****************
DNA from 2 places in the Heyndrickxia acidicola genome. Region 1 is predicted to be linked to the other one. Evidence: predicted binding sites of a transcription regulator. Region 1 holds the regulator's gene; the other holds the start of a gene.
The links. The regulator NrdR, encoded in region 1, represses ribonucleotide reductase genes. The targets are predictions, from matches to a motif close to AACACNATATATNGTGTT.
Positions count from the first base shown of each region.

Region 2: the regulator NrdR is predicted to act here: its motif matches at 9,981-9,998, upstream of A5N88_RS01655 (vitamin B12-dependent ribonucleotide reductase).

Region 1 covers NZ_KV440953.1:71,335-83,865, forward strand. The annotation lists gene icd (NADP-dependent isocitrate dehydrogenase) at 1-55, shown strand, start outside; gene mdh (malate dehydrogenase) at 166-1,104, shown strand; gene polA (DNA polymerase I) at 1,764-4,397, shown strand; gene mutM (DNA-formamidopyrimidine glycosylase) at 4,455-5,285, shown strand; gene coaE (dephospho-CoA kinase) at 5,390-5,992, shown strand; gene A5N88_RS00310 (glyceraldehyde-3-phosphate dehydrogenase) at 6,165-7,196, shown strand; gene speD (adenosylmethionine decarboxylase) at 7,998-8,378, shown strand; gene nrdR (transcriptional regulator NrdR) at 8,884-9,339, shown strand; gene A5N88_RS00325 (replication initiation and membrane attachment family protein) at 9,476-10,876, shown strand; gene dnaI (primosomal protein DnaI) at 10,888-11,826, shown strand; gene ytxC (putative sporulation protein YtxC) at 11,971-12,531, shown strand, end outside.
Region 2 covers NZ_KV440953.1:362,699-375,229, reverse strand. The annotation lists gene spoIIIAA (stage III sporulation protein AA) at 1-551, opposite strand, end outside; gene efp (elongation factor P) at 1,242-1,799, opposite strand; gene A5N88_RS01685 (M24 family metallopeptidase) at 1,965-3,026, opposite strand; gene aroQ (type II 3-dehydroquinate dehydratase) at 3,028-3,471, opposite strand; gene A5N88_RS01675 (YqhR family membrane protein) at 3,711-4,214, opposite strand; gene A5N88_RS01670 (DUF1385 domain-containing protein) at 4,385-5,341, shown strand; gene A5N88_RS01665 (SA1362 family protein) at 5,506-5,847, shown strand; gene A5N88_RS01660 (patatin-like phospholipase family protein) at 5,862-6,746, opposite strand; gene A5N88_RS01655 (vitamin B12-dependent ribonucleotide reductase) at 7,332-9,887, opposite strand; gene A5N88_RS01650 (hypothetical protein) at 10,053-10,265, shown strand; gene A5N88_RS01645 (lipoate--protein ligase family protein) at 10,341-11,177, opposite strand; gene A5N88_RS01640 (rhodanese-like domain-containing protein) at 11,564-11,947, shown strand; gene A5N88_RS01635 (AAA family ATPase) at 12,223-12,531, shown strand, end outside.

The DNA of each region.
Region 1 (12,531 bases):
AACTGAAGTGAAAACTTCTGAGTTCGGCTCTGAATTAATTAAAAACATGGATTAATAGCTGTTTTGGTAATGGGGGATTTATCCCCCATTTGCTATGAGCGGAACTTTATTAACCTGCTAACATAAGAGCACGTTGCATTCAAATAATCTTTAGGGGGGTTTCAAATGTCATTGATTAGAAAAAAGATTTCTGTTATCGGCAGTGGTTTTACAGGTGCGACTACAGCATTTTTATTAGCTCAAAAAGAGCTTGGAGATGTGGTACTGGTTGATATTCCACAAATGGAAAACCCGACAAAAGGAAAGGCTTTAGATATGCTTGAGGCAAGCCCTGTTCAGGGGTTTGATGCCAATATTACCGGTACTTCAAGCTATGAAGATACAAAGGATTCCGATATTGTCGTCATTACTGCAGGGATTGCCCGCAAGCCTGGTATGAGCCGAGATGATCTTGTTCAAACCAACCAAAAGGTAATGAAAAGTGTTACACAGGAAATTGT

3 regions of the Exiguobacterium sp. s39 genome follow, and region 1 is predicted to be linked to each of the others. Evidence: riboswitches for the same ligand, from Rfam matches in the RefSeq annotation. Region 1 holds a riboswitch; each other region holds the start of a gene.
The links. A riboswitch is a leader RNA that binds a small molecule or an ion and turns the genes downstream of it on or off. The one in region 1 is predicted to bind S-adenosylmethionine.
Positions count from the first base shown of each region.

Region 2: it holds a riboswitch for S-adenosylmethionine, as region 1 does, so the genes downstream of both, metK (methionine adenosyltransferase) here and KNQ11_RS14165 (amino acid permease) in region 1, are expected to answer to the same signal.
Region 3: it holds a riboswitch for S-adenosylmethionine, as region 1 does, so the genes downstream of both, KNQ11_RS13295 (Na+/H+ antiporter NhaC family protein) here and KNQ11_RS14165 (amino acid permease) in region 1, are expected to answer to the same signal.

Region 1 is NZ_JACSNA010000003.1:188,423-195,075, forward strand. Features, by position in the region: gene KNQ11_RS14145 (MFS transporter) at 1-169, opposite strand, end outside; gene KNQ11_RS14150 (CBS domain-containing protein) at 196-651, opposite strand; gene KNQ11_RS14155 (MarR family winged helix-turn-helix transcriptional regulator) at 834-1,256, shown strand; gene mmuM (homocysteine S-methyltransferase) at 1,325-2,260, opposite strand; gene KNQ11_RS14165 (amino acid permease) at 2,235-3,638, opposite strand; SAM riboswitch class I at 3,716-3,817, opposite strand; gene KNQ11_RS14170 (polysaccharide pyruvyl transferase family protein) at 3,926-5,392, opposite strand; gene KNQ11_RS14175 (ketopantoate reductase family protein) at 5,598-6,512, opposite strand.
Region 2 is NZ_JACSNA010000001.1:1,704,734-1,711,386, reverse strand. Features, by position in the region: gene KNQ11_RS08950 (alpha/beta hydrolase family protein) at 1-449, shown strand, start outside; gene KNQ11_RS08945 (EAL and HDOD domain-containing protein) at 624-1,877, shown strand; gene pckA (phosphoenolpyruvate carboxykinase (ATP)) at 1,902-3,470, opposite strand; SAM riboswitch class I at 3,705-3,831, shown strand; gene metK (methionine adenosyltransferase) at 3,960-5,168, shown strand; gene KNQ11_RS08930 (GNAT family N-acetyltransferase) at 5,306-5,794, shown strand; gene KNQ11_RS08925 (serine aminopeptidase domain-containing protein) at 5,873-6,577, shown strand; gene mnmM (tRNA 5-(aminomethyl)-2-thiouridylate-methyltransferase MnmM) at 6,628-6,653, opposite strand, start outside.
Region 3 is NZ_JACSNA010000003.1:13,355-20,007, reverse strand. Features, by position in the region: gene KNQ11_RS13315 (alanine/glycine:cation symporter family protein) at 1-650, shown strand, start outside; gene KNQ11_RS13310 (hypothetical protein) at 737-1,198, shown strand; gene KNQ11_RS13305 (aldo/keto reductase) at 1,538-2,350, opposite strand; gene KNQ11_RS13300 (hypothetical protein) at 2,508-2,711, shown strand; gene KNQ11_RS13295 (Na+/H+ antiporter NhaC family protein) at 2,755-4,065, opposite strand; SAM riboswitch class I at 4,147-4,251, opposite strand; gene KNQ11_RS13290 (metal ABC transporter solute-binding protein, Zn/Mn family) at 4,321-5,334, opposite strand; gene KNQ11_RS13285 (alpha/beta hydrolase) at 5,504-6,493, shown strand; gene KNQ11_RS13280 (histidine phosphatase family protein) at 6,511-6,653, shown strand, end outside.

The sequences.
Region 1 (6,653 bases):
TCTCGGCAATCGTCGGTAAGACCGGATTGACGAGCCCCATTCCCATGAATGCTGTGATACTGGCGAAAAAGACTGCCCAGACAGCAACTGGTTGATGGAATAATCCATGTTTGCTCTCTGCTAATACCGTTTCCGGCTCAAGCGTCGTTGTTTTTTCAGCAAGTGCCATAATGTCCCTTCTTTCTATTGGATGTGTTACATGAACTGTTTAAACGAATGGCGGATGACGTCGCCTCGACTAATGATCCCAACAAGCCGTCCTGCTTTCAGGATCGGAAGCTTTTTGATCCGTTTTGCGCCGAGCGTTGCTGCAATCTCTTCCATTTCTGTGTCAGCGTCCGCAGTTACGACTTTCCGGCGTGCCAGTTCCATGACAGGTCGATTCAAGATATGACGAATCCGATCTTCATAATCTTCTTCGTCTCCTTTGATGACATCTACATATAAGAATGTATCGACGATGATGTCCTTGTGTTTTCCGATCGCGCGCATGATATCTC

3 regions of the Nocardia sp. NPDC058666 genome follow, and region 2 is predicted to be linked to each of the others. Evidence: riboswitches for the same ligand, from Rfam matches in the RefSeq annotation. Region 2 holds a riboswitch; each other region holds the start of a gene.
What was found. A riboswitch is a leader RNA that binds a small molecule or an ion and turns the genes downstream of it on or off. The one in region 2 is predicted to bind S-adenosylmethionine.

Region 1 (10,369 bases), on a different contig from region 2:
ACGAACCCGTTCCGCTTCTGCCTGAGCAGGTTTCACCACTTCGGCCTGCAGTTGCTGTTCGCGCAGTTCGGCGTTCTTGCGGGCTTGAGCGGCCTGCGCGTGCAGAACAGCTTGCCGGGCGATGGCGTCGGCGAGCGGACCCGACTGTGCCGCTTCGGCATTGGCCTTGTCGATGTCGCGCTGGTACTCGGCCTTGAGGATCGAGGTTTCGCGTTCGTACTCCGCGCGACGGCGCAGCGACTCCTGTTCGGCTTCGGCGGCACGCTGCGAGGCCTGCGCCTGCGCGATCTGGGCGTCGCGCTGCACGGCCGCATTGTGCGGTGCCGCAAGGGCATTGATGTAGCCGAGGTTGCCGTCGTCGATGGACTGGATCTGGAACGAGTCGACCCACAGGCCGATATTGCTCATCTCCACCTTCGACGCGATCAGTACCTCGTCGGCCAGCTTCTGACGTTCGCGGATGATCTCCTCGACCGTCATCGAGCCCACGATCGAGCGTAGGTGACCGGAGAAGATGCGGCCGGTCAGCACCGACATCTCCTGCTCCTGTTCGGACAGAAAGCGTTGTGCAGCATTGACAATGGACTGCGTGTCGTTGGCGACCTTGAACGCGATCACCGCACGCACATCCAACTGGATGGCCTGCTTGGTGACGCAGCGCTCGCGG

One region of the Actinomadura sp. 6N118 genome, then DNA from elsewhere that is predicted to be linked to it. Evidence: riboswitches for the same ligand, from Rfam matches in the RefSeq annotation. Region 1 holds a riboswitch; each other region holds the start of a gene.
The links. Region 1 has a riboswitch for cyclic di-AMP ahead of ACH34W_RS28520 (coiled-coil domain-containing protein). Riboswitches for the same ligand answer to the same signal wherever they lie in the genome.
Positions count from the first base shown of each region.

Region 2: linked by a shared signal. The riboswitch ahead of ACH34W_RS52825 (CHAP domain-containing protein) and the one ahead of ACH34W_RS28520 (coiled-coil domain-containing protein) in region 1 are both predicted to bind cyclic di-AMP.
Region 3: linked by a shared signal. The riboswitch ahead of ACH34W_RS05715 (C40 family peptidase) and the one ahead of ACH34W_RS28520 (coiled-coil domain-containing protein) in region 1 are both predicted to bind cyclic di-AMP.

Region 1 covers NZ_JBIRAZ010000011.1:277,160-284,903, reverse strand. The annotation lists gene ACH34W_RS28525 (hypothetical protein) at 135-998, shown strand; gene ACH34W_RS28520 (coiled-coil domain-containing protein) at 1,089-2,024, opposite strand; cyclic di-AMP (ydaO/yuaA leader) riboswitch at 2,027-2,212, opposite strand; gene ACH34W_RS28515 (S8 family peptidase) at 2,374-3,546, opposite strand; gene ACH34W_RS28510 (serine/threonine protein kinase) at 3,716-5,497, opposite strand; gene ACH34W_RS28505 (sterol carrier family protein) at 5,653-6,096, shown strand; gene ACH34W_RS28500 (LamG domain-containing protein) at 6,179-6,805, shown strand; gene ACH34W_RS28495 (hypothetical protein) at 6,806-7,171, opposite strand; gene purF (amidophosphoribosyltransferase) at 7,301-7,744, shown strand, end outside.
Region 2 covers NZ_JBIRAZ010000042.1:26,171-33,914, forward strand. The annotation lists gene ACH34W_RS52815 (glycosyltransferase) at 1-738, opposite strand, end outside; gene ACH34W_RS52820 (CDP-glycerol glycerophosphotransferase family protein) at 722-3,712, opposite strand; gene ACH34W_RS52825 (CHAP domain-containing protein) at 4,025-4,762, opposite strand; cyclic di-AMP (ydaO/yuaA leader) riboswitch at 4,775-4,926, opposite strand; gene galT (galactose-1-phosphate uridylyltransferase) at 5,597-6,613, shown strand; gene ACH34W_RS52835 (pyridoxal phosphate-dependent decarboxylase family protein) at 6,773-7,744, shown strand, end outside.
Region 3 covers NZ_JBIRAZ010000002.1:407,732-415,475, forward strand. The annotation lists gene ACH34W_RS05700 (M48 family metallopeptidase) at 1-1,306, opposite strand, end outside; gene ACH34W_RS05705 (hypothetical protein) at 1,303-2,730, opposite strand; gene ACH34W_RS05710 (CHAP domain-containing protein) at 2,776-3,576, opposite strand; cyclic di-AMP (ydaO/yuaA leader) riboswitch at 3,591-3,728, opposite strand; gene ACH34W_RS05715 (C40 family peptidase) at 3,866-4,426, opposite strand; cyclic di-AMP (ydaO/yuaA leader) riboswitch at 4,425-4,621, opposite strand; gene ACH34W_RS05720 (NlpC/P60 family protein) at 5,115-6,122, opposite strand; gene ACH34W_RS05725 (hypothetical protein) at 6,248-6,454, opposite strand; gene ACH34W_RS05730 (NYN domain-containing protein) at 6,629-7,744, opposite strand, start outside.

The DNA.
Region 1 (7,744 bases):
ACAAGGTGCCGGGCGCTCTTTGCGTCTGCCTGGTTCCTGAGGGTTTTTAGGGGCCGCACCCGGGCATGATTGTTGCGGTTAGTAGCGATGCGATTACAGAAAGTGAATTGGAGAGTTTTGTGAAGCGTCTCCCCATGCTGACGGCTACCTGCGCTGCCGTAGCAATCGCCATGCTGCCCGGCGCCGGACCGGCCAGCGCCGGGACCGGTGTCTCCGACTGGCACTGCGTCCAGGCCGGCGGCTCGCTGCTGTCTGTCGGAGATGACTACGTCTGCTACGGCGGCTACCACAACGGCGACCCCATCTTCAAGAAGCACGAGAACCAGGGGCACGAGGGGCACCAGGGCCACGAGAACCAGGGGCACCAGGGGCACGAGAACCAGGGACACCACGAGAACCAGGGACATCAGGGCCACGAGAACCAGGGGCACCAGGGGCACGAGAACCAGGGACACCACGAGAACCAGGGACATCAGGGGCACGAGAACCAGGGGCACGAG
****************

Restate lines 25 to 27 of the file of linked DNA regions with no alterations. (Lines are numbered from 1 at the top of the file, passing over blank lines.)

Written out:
One region of the Actinomadura sp. 6N118 genome, then DNA from elsewhere that is predicted to be linked to it. Evidence: riboswitches for the same ligand, from Rfam matches in the RefSeq annotation. Region 1 holds a riboswitch; each other region holds the start of a gene.
The links. Region 1 has a riboswitch for cyclic di-AMP ahead of ACH34W_RS28520 (coiled-coil domain-containing protein). Riboswitches for the same ligand answer to the same signal wherever they lie in the genome.
Positions count from the first base shown of each region.